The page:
Nuñez is not a significant stolen base threat (14 in his four-year career), but the biggest concern with him has clearly been his defense. In just fewer than 170 career games in the minors, he’s committed 74 errors. In 2018 alone, Nuñez suffered 17 miscues in 46 games at second base and three mishaps in just eight games at first; similar error rates have transpired during his time at the hot corner and shortstop earlier in his career. If Nuñez can keep errors to a minimum while continuing to rake, he may have quite a future with the White Sox. Otherwise, his ceiling will be as an offensive-minded utility infielder. Nuñez should be a no-brainer to begin 2019 with Kannapolis.
Right-handed starting pitcher
2018 SSS poll ranking 20
2017 High Level Winston-Salem (A)
Overall 2017 stats 10-7 ▪️ 25 starts ▪️ 135 2⁄3 IP ▪️ 4.44 ERA ▪️ 119 K ▪️ 51 BB ▪️ 1.423 WHIP
Puckett is an interesting story. He was a promising two-sport athlete in high school before a car accident left him in a medically-induced coma for two weeks to slow his blood loss. After that accident, he made a a full recovery and went to Pepperdine, where he was the West Coast Conference pitcher of the year in 2016 after fashioning the third-longest scoreless streak (45 2⁄3 innings) in NCAA Division I history. All Puckett did in his junior season was pitch 99 innings over 14 starts, posting an incredible 1.27 ERA and 0.92 WHIP; he allowed just 65 hits and 26 walks (2.36 BB/9) while fanning 95 batters (8.61 K/9). As a result of his efforts, the Kansas City Royals selected him in the second round of the 2016 MLB draft, signing him to a $1.2 million bonus.
For the AZL Royals and Lexington (Royals A-affiliate) immediately after the draft, Puckett held his own in 13 starts, with a combined 3.68 ERA and 1.11 WHIP and respectable .231 OBA and 2.30 BB/9, but his strikeouts were down (6.90 K/9). For the Royals A+ team (Wilmington) in 2017, he posted a 3.90 ERA and 1.41 WHIP through July 30 before being traded to the White Sox for outfielder Melky Cabrera. Puckett struggled a bit at hitter-friendly Winston-Salem in his five starts, as he posted a 4.28 ERA and 1.46 WHIP over 27 1⁄3 innings. In those innings, Puckett surrendered 35 hits (.327 OBA) and five walks (1.65 BB/9) while striking out 21 (6.91 K/9).
Puckett began 2018 season as the 23rd-ranked prospect in the White Sox system according to MLB Pipeline, and was slated to move up to Double-A Birmingham. However, due to an ailing elbow, Puckett missed the entire season (just like Andre Davis, the other player acquired in the Cabrera deal).
Puckett, like fellow prospect Spencer Adams, is more about pitchability than power. His best assets are his tumbling changeup, a legitimate plus pitch, and his advanced command. His fastball usually ranges from 90-94 mph with some run and sink, and his curveball can be an average third offering at times, but lacks consistency. As of now, expect Puckett to be a part of Birmingham’s rotation, but because little information has been made available regarding his injury, it’s unknown if Puckett will actually begin the season in April.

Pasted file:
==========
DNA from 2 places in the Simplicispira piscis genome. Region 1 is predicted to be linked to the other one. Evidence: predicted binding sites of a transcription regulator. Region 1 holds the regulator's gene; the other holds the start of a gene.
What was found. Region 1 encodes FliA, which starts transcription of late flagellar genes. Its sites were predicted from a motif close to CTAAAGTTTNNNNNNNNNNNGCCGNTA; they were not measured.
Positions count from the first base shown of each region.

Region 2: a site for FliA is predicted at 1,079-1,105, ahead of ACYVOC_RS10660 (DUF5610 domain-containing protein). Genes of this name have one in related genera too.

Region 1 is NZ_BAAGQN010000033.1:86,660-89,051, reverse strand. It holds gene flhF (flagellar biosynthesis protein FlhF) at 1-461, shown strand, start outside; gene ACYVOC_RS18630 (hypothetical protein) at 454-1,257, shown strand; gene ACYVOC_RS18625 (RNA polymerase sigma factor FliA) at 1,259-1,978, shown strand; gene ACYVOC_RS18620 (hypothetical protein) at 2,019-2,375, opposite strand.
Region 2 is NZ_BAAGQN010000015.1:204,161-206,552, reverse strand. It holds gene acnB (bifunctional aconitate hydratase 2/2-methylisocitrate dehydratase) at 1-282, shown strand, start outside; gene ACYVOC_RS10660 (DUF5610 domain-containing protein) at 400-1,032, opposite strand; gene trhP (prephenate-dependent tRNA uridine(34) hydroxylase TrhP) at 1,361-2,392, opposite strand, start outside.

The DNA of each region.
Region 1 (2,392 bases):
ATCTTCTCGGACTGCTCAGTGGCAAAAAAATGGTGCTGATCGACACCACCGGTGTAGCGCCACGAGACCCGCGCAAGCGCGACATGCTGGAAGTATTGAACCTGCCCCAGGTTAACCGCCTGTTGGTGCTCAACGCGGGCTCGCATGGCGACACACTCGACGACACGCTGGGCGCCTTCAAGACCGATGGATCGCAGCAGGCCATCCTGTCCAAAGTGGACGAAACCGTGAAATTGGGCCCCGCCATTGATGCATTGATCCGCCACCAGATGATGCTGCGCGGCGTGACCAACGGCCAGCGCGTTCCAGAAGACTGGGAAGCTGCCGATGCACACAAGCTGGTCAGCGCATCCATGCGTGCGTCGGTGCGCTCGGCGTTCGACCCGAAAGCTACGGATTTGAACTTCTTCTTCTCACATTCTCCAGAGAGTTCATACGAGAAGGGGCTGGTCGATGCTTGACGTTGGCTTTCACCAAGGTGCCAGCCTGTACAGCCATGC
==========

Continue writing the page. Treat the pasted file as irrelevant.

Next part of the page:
Right-handed starting pitcher
2018 SSS poll ranking N/R
2018 High Level Great Falls (Rookie)
Overall 2018 stats 5-7 ▪️ 29 starts ▪️ 128 IP ▪️ 3.59 ERA ▪️ 136 K ▪️ 41 BB ▪️ 1.234 WHIP
After a great freshman season for the Indiana Hoosiers as a reliever, Stiever was converted to a starter for his sophomore and junior seasons. In his three years overall, he attained a 3.56 ERA and 1.21 WHIP over 217 2⁄3 innings with a .264 OBA, 1.90 BB/9 and 7.61 K/9. His junior season was the best overall, as he worked 100 innings with a .250 OBA, 2.87 BB% and 8.70 K%. As a result of his success, Stiever was drafted in the fifth round of the 2018 MLB draft by the White Sox and received a $386,800 at-slot bonus.
Because Stiever had already attained a career high in innings with the Hoosiers, his innings were severely limited at Great Falls. In 13 starts totaling 28 frames, he maintained a 4.18 ERA and 1.14 WHIP despite working in a difficult pitching environment. In those 28 innings, Stiever ceded only 23 hits (.223 OBA) and walked just nine (2.89 BB/9) while striking out 39 (12.54 K/9). His fastball typically runs from the low 90s to 96 mph, but has good running and sinking action. Stiever has an upper-70s spike curveball which also features slider action, and an above-average changeup, which helped limit lefties to an OBA of .250. Stiever currenly ranks 29th among White Sox prospects according to MLB Pipeline, so expect him to begin next season with Kannapolis.